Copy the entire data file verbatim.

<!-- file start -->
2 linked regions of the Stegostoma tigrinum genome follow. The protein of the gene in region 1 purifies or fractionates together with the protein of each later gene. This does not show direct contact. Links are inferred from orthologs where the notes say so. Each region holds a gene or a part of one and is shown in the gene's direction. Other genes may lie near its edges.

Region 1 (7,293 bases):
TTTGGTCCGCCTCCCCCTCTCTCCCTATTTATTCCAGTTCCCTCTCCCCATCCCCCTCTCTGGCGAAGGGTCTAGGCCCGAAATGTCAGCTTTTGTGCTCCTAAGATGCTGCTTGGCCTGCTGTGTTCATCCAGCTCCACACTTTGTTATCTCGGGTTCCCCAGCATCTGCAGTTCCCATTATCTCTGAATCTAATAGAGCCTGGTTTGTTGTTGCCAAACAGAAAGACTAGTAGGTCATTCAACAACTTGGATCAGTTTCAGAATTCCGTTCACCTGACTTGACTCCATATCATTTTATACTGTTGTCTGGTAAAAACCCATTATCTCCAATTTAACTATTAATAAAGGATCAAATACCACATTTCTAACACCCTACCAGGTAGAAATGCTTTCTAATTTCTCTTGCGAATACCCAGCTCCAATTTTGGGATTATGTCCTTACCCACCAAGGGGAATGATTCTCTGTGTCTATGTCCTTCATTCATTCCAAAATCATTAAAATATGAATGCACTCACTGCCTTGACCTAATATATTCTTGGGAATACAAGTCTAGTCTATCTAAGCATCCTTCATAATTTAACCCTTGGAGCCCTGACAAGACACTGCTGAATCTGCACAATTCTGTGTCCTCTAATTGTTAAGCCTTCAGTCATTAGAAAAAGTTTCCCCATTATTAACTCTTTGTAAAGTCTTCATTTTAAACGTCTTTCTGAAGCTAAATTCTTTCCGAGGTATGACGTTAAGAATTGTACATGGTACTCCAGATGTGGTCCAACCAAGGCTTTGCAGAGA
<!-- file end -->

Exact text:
2 linked regions of the Stegostoma tigrinum genome follow. The protein of the gene in region 1 purifies or fractionates together with the protein of each later gene. This does not show direct contact. Links are inferred from orthologs where the notes say so. Each region holds a gene or a part of one and is shown in the gene's direction. Other genes may lie near its edges.

Region 1 (7,293 bases):
TTTGGTCCGCCTCCCCCTCTCTCCCTATTTATTCCAGTTCCCTCTCCCCATCCCCCTCTCTGGCGAAGGGTCTAGGCCCGAAATGTCAGCTTTTGTGCTCCTAAGATGCTGCTTGGCCTGCTGTGTTCATCCAGCTCCACACTTTGTTATCTCGGGTTCCCCAGCATCTGCAGTTCCCATTATCTCTGAATCTAATAGAGCCTGGTTTGTTGTTGCCAAACAGAAAGACTAGTAGGTCATTCAACAACTTGGATCAGTTTCAGAATTCCGTTCACCTGACTTGACTCCATATCATTTTATACTGTTGTCTGGTAAAAACCCATTATCTCCAATTTAACTATTAATAAAGGATCAAATACCACATTTCTAACACCCTACCAGGTAGAAATGCTTTCTAATTTCTCTTGCGAATACCCAGCTCCAATTTTGGGATTATGTCCTTACCCACCAAGGGGAATGATTCTCTGTGTCTATGTCCTTCATTCATTCCAAAATCATTAAAATATGAATGCACTCACTGCCTTGACCTAATATATTCTTGGGAATACAAGTCTAGTCTATCTAAGCATCCTTCATAATTTAACCCTTGGAGCCCTGACAAGACACTGCTGAATCTGCACAATTCTGTGTCCTCTAATTGTTAAGCCTTCAGTCATTAGAAAAAGTTTCCCCATTATTAACTCTTTGTAAAGTCTTCATTTTAAACGTCTTTCTGAAGCTAAATTCTTTCCGAGGTATGACGTTAAGAATTGTACATGGTACTCCAGATGTGGTCCAACCAAGGCTTTGCAGAGA